By Selina Böttcher
Worldwide, economy is currently experiencing a change. From one day to the next, the indomie you had bought for twelve cedis just yesterday suddenly costs 15 cedis. The fuel prices have been a subject of complaint for quite some time now.
It can no longer be overlooked: inflation has hit Ghana, and the country is suffering from it. The inflation rate lies at shocking 37 percent at the moment. People’s businesses are collapsing, the prices fluctuate on the daily.
Now, over 80 NPP members of parliament have spoken out on the issue and pressured the government to take action. The plan is not only to get IMF to support the country to stabilize the economy, but also to make place for a new finance minister instead of Ken Ofori-Atta. The movement’s speaker announced: “We are by this medium communicating a strong desire that the president changes the minister of finance and the minister of state in the finance ministry without further delay, in order to restore hope into the financial sector and reverse the downward trend in the groove of the economy.”
On e.TV Ghana’s “fact sheet”, host Samuel Eshun talked about the situation live on Tuesday at 8pm. Will a new finance minister be able to handle the crisis? Will he build the needed confidence to ensure that international partners and investors will have trust in Ghana’s economy?
To discuss the issue, Joseph Obeng, president of GUTA, was invited to the show. In his opinion, the situation represents a world-wide problem. “It is a global phenomenon”, he says. And he criticizes Ghana’s way of handling the inflation: “We do not know how to appoint and dismiss. What we know is how to complain.”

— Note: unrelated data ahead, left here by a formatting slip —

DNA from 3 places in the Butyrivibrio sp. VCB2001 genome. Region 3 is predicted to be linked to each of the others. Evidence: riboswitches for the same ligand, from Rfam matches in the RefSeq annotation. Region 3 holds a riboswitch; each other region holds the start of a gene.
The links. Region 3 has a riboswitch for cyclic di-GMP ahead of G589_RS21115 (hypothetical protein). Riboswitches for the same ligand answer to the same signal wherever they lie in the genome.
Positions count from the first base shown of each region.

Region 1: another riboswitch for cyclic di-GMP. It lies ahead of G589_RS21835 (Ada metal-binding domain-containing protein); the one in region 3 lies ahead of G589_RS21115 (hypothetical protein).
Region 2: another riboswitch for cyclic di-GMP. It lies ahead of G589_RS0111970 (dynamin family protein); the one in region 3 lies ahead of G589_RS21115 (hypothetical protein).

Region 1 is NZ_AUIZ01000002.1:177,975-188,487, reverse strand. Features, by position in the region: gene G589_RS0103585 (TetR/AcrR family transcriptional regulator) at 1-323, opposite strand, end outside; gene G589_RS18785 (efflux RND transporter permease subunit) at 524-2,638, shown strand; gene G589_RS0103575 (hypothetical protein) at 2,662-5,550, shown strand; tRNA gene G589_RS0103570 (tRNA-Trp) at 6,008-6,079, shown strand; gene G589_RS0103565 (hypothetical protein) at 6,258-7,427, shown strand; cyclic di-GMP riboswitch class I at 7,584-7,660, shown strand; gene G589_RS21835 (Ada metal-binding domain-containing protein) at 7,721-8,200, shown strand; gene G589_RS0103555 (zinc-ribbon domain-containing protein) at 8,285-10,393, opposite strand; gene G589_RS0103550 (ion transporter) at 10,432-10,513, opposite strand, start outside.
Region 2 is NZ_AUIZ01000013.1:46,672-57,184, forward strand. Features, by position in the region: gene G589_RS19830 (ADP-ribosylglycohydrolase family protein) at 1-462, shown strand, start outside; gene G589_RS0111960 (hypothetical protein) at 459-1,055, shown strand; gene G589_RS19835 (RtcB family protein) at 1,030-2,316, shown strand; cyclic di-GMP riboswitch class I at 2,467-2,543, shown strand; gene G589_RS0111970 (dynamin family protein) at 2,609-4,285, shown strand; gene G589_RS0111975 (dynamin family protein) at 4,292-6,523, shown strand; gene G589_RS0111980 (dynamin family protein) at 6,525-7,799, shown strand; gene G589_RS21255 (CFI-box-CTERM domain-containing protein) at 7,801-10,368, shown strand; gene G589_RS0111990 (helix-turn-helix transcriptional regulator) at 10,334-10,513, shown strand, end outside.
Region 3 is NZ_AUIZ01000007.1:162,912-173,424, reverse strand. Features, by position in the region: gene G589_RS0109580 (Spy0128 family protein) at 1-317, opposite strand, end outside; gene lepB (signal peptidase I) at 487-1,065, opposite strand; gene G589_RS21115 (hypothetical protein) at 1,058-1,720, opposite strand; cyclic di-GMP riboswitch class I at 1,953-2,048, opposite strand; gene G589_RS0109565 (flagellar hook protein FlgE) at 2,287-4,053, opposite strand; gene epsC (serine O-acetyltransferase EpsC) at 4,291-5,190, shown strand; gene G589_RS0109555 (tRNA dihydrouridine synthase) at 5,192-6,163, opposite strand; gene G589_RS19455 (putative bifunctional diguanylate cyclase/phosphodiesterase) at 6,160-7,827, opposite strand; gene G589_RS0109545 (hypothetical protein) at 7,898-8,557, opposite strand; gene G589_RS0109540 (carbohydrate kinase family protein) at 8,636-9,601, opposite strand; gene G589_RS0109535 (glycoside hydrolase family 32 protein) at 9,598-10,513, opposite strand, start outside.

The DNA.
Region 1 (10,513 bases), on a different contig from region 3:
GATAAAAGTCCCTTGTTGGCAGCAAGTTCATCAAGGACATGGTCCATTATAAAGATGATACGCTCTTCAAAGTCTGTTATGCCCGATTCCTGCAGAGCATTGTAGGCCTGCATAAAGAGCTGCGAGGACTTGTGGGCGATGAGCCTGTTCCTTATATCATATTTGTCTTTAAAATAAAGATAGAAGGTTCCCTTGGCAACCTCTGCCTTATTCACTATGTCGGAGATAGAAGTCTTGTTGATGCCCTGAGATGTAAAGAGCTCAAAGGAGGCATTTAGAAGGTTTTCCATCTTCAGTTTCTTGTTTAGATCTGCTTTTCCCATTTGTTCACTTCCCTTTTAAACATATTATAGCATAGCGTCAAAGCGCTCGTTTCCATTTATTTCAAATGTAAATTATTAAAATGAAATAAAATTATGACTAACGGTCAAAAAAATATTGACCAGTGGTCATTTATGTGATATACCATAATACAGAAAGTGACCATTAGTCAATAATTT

Prof. Edward Brenya from the history and political science department at KNUST comments on the situation: “I feel strongly that the call is in the right direction, and I am hoping that the members of parliament who are making the call will not just be throwing dust in the eyes of Ghanaians, but they will walk the talk.” He does not worry about the number of people initiating this change; on the contrary: He believes that they are more than enough to force the government to act – because parliament is about voting. “The important thing is that the majority of the members of parliament of the ruling government are telling the government that things are not right.”, he says.
Financial analyst and banker Christian Tachie-Djan explains that the life standard in Ghana will get more and more expensive. Not only does the economy go down, but consumers also need to pay more for electricity and water. The Bank of Ghana policy rate that was reviewed is currently at 24 percent, which causes the cost of borrowing to increase. Because of the downgrades that Ghana has experienced, people are now unable to go to the capital market to borrow. “All of these things have put us in a situation where things have become very unbearable.”, he says. He further explains that all these issues stop at the finance minister’s doorstep.
According to Tachie-Djan, a change in the ministry would “breathe a new energy into the system”, so that the calmness and trust will be restored. He sees a potential danger in Ghanaians losing confidence in the country’s economics and therefore chasing the US dollar. A new finance minister would solve that issue in his eyes. He emphasizes that it is important for the minister to be supported and for his work to be continued. The ministry needs to build a strong team in order to pick up the pieces and ensure that Ghana regains its position as economic powerhouse in the sub-region. This way, the system would not suffer but profit from a replacement.
The Bank of Ghana and the ministry are difficult to isolate in the banker’s opinion, since they play into each other’s hands. Tachie-Djan believes that both parties would benefit from a replacement of the minister. “Speculation is key here, and it’s very important that we send a message across the FX market for people to regain or have confidence in the economic system and they will stop chasing after the dollar.”